Re: [Gimp-developer] GIMP's future internal image data format
- From: Martin Nordholts <enselic gmail com>
- To: Bogdan Szczurek <thebodzio gmail com>
- Cc: gimp-developer-list gnome org
- Subject: Re: [Gimp-developer] GIMP's future internal image data format
- Date: Mon, 30 Jan 2012 16:55:55 +0100
2012/1/28 Bogdan Szczurek <thebodzio gmail com>:
> Now… excuse me if I sound a bit heretic or provocative (I simply don't know
> how to ask that question in other way), but… what exactly is GIMP's vision?
I'm sorry, I indented to reference the vision in the previous mail but
it got lost. Here it is:
I maintain my position that big images requires bit amounts of RAM,
and that limitations on the output should be enforced by output
filters and export mechanisms. An image mode, as present in GIMP 2.6,
is an unnecessary burden and complexity for the user, not to mention
cause of loss of data fidelity.
>> Maintaining support in GIMP for an internal image data format of 8 bpc
>> or adding support for an native image data format of 16 bpc is silly
>> because such formats is going to result in rounding errors and lack of
>> HDR support, which is not high-end.
> HDR or not it'll most of the time end up on (again: most of the time :)) 8
> bit driven display. Besides OpenEXR use exactly 16 bpc (mantissa 10 bits to
> be exact). HDR power is not in images that inherently look better but in
> greater capability of processing them (e.g. about +- 30 EV in OpenEXR!).
What you say is correct, an image on a 8 bpc display does not
automatically look better because its internal image data format
supported HDR. And that is not why GIMP should support HDR. GIMP needs
to support HDR because most scenes have greater lightning dynamic than
"black" and "white paper". An internal image data format of, say, 8
bpc means loss of information.
> Let's assume we have RGBA as internal sample format.
> Each channel is 32 bits fp. It means value of each channel is represented by
> (IEEE 745): 1 bit of sign, 8 bits of exponent, 23 bits of really significant
> value. Now, how do we interpret this value colorimetrically?
It is common to map RGB float 1.0, 1.0, 1,0 to sRGB white (RGB u8 255,
255, 255), Higher values, such as RGB float 1000.0, 1000.0, 1000.0
means "white, 1000 times more intense than sRGB white". This is what
GEGL currently does.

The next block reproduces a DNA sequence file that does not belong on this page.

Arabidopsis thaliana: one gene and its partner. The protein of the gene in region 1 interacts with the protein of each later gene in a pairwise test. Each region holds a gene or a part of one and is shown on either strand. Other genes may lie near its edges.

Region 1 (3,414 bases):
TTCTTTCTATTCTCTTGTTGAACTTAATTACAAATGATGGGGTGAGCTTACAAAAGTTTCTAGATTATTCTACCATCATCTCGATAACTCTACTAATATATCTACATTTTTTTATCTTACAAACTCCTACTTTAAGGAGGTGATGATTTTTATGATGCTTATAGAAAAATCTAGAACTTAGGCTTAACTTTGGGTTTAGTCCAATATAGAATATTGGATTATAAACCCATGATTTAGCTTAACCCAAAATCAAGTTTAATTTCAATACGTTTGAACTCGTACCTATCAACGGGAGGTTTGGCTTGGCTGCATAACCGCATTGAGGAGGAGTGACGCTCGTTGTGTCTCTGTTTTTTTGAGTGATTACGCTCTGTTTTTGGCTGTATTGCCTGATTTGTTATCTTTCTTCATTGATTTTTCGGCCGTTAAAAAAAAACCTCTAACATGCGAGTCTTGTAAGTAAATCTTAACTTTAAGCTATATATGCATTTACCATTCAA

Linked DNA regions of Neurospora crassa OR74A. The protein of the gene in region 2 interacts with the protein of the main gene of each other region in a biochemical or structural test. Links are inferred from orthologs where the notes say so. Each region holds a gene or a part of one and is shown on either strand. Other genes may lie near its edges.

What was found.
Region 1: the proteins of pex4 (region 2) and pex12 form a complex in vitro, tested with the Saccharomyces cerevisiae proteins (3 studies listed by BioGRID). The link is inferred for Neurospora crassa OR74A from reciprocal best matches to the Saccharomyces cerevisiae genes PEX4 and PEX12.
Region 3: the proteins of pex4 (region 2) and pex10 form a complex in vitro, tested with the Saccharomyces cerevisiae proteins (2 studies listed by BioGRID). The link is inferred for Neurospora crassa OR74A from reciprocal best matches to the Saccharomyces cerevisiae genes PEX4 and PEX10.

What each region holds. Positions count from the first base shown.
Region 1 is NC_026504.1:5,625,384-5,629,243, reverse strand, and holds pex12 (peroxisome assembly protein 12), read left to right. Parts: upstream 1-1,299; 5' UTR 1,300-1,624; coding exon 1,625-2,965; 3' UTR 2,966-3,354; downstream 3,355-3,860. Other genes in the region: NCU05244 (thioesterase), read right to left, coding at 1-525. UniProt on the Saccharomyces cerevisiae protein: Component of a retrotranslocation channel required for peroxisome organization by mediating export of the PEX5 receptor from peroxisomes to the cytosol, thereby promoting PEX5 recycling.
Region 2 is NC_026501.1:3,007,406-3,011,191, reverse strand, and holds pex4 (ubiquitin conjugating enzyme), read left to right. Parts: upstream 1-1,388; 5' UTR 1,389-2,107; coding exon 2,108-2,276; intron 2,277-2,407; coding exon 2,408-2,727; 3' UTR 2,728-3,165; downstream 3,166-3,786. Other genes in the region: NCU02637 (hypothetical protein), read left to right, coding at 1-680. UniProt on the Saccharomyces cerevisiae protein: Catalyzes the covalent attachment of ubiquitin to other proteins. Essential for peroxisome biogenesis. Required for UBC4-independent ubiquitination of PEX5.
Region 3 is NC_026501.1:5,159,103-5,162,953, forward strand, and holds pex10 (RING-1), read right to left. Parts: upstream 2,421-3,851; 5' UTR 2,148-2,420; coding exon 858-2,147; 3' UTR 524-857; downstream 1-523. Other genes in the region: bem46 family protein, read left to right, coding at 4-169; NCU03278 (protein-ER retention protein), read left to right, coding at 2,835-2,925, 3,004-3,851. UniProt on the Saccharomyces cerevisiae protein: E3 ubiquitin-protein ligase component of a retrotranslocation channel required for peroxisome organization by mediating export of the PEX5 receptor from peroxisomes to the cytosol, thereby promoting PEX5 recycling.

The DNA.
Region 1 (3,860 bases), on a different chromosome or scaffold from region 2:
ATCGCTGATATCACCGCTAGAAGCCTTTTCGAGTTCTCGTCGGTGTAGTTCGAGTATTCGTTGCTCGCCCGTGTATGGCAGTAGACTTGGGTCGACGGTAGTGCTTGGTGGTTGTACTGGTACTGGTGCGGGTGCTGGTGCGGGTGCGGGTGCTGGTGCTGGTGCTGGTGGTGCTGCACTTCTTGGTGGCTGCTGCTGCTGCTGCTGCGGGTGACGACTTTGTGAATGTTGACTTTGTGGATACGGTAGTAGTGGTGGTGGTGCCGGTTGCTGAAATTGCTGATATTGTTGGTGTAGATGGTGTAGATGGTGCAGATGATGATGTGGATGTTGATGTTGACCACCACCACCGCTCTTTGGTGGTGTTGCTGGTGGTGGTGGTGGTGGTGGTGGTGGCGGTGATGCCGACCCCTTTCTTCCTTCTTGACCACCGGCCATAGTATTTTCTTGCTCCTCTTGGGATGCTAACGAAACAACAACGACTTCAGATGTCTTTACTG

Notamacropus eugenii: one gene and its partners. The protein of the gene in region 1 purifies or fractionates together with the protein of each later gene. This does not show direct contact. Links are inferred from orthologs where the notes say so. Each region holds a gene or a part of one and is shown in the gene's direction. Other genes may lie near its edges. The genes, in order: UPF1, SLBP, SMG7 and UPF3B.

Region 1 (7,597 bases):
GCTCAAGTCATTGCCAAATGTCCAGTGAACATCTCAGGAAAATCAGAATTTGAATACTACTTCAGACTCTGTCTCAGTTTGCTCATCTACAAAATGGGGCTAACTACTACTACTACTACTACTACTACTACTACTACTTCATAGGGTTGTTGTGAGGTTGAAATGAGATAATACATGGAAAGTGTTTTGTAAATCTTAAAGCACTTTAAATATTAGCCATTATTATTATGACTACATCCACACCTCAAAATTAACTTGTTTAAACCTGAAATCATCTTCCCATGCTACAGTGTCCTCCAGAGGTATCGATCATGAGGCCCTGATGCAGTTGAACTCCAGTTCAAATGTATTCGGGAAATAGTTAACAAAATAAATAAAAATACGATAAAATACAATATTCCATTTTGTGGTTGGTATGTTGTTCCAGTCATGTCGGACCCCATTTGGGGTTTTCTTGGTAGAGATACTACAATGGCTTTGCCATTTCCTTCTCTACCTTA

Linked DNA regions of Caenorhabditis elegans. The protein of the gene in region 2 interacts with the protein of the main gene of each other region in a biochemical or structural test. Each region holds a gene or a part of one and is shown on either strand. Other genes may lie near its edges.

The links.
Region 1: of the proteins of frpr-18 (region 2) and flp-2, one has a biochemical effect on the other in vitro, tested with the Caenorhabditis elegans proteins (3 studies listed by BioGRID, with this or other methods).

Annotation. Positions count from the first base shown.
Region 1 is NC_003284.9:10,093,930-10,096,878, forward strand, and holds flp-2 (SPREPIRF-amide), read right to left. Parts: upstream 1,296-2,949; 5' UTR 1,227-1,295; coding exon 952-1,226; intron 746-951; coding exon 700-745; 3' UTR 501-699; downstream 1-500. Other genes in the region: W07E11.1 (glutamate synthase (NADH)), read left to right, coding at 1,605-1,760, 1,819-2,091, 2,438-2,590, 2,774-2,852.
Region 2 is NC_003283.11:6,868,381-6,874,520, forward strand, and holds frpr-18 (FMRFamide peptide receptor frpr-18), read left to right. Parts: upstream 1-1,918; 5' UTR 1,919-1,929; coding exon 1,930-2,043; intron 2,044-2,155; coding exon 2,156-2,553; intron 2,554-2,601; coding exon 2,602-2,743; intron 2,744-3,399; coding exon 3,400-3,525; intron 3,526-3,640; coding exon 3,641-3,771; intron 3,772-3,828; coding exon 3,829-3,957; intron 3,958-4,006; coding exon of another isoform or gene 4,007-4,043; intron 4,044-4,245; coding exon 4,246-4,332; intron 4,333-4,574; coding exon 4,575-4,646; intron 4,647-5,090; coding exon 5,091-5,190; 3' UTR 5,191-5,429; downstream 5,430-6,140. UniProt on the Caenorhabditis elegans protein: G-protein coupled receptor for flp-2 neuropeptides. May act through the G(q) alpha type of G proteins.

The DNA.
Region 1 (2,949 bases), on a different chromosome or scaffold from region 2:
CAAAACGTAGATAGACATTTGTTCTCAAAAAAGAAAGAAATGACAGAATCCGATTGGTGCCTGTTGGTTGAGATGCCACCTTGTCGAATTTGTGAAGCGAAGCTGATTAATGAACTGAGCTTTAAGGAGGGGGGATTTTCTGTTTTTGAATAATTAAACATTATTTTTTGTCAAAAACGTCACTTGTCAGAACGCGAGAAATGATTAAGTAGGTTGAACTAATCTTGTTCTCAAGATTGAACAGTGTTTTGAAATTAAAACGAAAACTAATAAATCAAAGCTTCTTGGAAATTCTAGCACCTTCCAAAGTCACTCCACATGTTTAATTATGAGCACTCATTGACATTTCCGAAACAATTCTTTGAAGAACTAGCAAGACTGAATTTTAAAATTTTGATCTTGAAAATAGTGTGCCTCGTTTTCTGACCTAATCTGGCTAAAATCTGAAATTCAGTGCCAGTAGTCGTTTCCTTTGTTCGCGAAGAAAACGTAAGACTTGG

> Even if we'd disregard all else. Let's assume we use RGBA, 32 bits fp per
> channel and disregard "color mode" at all. What about some really useful
> color models, like Lab, XYZ, HSV, HSL
How data is stored is different from how it is presented to the user.
Converting between these color modes involves well defined
mathematical transformations, so I don't really see a problem. For
example, transformation to and from linear light RGB and CIE XYZ is a
simple 3x3 matrix multiplication where the matrix depends only on the
chromaticity of the RGB primaries and a selected white point. A color
picker in HSV (ew) for example would convert the selected color to RGB
before writing it to a RGBA buffer.
> CMYK and also "multichannel"?
> Especially in two latter, there are situations when you'd need to set "this
> channel" to "that value exactly". If all data is RGB, how we'd provide this
> possibility? We'd have to temporarily derive channel value from RGB, modify
> it, and convert back to RGB. And all that assuming that all operations are
> bijective between RGB and other color space which in practice simply *isn't
> true* most of the time.
Clearly, we can't store CMYK + other spot color data in RGBA buffers,
That would be weird. Exactly how to solve this is an open issue. Maybe
have GEGL Y float buffers for each spot color. In any case, high end
support for CMYK in GIMP will happen after we have proper support for
non-destructive high-bit depth RGB workflows.
My GIMP Blog:
"Single-window mode feature complete"
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